Thursday, 19 October 2017

New homes on school playing field

AT least 85 new homes could be built on a playing field at Gillotts School in Henley.

AT least 85 new homes could be built on a playing field at Gillotts School in Henley.

The academy school has offered up an 8.4 acre plot on the eastern edge of its estate as part of the joint Henley and Harpsden neighbourhood plan.

The site, which is adjoined by a copse to the south and Blandy Road to the north, is used as a football and cricket pitch.

The figure was revealed in a presentation by architects Gerry Lytle Associates to a private meeting of one of the plan’s working groups on Wednesday.

It is based on South Oxfordshire District Council’s minimum proposed density of 25 per hectare, or about 2.5 acres. At the maximum density of 35, the figure would be 119.

The field was said to be “under-utilised”, “remote from the main building complex” and “of poor quality and capable of reprovision”.

Gillotts needs £3 million for improvements and selling the land could help raise this sum.

Gerry Lytle said the school would not be able to get all the money through other means, such as grants.

The architects said: “The school has suffered from a lack of funds to support essential maintenance... [its] buildings date from the Sixties and do not provide an inspirational, 21st century learning environment.

“The main entrance to the school, car parking, drop-off and servicing are not well configured, creating poor first impressions, operational problems and safety issues. Some of the school buildings require urgent improvement or replacement.

“In order to bring the school up to the standard we should expect for the 21st century, the school is developing a masterplan.

“In order to implement this, they will require a major capital injection beyond funds which can be obtained through the capital bidding process.

“Proceeds from the land sale would be required to be directly reinvested into the school estate to rejuvenate the facilities to the benefit of the local community as a whole.”

The field shares a boundary with another potential housing site on Drawback Hill, which is owned by Pat Hiscock of Lucy’s Farm in Gillotts Lane.

According to the district council, the 20.3-acre plot could take up to 103 homes.

Access to both sites would be via a copse off Blandy Road which the town council owns and has agreed to sell for this purpose.

In 2008, Gillotts planned a £30 million rebuild under a government investment programme but it was not included in the county council’s application for funding.

At the time, headteacher Catharine Darnton said the school was heading for a “catastrophic failure” due to the poor quality of its buildings, warning they were “actually going to fall down”.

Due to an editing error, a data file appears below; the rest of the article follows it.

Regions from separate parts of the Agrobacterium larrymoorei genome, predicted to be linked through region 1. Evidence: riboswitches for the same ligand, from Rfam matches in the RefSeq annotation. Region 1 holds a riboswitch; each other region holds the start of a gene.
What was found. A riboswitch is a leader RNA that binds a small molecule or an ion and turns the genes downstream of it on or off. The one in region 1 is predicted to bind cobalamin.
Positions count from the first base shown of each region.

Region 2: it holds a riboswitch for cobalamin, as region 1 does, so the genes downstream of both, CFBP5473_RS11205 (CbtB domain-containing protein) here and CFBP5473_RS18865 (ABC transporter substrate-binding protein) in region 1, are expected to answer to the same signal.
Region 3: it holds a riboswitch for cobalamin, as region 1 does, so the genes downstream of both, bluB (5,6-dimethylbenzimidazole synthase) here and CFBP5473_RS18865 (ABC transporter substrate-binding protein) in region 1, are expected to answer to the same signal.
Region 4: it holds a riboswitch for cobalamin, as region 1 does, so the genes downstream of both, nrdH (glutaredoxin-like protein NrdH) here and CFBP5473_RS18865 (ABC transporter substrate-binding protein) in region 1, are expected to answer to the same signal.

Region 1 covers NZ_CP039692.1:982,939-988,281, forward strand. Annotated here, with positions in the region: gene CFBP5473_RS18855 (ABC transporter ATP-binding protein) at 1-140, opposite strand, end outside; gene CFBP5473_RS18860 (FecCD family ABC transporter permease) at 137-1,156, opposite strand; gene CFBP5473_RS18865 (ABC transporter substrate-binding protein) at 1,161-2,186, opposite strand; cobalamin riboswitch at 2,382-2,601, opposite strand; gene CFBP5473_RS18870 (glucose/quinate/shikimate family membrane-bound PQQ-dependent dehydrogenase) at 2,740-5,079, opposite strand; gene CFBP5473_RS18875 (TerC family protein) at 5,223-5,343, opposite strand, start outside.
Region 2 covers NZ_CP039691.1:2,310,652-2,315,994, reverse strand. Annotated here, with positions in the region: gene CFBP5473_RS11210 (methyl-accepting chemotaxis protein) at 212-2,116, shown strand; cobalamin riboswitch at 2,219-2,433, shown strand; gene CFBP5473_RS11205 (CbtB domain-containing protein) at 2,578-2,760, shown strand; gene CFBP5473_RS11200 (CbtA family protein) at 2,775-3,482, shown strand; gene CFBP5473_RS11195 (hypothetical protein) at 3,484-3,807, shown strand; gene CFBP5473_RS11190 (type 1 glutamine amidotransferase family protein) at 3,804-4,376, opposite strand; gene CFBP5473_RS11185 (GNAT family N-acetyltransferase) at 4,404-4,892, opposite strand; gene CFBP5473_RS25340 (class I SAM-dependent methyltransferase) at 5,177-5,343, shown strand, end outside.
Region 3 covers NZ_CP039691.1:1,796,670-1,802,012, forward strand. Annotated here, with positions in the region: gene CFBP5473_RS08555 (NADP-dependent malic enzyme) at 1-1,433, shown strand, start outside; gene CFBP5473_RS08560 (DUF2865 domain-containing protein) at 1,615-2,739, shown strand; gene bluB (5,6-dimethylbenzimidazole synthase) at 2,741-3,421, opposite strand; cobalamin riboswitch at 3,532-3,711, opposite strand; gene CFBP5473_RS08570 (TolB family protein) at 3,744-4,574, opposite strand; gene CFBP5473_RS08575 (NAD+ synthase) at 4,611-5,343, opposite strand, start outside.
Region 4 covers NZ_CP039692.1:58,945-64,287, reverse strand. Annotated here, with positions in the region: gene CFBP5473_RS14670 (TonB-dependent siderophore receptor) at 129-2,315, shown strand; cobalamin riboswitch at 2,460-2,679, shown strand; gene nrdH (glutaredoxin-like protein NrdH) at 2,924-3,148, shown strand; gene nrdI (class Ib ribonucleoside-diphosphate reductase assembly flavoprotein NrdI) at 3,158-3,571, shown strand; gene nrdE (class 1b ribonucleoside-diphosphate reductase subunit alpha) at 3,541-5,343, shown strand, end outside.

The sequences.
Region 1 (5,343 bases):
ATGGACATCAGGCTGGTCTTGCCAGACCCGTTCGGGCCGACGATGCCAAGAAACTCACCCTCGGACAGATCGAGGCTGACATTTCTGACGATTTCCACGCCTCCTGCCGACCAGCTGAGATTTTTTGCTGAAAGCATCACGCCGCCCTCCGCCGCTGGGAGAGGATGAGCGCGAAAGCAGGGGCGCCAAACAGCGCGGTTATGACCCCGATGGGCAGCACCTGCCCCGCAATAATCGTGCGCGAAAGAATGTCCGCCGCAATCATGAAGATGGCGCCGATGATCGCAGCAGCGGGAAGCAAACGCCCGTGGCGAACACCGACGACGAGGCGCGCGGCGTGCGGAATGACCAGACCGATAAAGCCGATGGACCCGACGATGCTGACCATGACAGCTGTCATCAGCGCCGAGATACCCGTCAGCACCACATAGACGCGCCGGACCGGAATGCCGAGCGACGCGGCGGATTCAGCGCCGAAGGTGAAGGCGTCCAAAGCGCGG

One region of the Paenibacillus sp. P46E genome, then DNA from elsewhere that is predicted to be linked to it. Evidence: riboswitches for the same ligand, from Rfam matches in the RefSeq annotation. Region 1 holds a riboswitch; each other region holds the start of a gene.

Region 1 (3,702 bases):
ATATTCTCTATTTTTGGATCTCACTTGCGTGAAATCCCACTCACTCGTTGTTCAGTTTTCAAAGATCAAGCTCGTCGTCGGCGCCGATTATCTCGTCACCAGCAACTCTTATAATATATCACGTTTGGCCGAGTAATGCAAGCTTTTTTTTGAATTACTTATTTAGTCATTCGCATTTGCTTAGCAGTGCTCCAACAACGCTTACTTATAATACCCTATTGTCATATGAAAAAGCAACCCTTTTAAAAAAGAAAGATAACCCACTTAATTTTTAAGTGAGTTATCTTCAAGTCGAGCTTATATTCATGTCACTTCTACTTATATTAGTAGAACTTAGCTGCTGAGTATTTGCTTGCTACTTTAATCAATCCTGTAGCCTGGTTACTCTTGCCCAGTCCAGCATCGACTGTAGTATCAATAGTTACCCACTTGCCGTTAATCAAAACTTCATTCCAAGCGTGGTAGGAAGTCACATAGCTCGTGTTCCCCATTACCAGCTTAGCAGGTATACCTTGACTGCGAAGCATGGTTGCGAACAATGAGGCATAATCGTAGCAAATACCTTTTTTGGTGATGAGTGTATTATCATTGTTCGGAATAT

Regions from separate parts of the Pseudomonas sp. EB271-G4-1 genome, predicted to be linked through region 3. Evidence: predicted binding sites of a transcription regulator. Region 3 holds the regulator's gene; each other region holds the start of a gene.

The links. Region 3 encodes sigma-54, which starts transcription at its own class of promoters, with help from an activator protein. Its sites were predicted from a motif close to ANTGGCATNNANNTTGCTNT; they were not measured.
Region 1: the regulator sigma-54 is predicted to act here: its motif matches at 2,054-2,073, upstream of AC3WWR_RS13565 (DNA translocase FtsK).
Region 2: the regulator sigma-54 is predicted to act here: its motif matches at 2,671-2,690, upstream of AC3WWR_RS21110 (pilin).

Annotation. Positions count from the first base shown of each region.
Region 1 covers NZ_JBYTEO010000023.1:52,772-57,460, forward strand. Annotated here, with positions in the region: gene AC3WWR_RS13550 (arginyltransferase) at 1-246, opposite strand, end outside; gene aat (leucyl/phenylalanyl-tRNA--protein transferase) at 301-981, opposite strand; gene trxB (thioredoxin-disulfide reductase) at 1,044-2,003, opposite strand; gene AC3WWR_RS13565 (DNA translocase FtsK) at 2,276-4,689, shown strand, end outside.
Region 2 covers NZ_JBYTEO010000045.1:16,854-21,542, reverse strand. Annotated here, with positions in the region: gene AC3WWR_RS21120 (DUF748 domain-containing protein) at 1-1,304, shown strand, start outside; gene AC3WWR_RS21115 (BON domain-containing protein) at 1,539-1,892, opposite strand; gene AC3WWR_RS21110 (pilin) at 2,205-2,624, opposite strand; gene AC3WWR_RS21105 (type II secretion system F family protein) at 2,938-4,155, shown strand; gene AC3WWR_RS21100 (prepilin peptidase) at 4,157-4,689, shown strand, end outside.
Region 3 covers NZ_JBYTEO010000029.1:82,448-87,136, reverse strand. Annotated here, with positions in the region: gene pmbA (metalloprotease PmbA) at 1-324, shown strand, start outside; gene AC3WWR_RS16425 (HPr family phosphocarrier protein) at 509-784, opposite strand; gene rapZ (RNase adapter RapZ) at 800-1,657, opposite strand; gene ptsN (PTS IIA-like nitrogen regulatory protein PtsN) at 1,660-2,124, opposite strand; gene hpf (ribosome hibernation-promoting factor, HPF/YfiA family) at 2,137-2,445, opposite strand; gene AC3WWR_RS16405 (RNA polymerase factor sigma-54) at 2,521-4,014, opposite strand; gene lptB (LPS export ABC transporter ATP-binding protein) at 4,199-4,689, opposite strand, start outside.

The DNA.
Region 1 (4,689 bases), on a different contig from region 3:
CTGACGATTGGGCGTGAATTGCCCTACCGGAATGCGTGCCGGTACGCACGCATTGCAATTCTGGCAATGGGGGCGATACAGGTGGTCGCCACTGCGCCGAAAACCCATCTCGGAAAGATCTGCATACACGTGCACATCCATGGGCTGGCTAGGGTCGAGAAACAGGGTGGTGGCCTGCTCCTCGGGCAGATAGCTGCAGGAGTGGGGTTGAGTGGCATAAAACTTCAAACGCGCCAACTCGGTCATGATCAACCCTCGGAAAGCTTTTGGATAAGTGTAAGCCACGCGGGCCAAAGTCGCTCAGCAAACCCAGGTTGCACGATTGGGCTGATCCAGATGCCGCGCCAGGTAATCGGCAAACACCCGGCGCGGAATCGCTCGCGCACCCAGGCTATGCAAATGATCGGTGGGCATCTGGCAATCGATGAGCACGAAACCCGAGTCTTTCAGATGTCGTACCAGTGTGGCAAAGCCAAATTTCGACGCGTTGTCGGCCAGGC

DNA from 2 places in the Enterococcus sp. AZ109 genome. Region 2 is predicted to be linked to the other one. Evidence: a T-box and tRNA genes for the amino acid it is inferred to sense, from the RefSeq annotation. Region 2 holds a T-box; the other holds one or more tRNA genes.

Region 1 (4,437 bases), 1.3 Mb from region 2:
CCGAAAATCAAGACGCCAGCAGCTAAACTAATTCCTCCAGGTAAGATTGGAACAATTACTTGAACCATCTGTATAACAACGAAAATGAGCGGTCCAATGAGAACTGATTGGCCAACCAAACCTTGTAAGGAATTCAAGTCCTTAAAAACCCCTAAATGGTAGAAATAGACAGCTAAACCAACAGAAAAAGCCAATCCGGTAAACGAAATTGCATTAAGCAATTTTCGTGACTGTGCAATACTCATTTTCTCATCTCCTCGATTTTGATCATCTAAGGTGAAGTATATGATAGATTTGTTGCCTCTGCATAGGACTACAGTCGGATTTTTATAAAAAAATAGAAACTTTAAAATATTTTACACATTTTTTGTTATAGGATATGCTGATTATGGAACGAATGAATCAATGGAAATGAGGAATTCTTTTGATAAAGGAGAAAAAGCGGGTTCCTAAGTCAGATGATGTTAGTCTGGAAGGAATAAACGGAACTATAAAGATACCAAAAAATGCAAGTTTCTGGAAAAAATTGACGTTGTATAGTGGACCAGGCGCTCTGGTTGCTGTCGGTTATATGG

Oxfordshire County Council, the education authority, later described many of the buildings as being in “a near state of failure, requiring significant expenditure”.

The school became an academy in January last year, meaning it is no longer under the control of the council.

In April, it received a £450,000 Government grant which funded a £300,000 refurbishment of its gym and a replacement roof for its design technology block. Last year, it was awarded £55,000 to upgrade its heating system.

Meanwhile, The Henley College says its Rotherfield campus in Paradise Road and Deanfield campus in Deanfield Avenue will not be sold for housing.

As the Henley Standard reported last week, both sites are listed as “suitable in principle” and “available” in a district council core strategy document published earlier this year.

Although the college discussed moving to a single site at Highlands Farm, off Greys Road, in 2008, principal Tom Espley said it no longer planned to relocate.

Mr Espley said: “The district council’s information is a bit out of date and that is certainly not the idea now.

“The likelihood of us being able to move to a single site in the next five to 10 years is very remote indeed. A new college would cost about £40 to £50 million to build.

“We are investing in improving our existing buildings because we do not see moving as a possibility.”

When the move was discussed five years ago, the combined value of the sites was estimated at £28 million.

* Last week, we reported that the former Wyevale Garden Centre is owned by Dairy Lane, a commercial arm of the Culden Faw estate in Hambleden. In fact, it is owned by an unrelated company called Dairy Lane which was set up by Aida Hersham, of Fawley Court, after she bought the site in 2009. We are happy to make this clear and apologise for any misunderstanding caused.

More News:

Latest video from

VIDEO: WW2 battles relived at Mapledurham
 

POLL: Have your say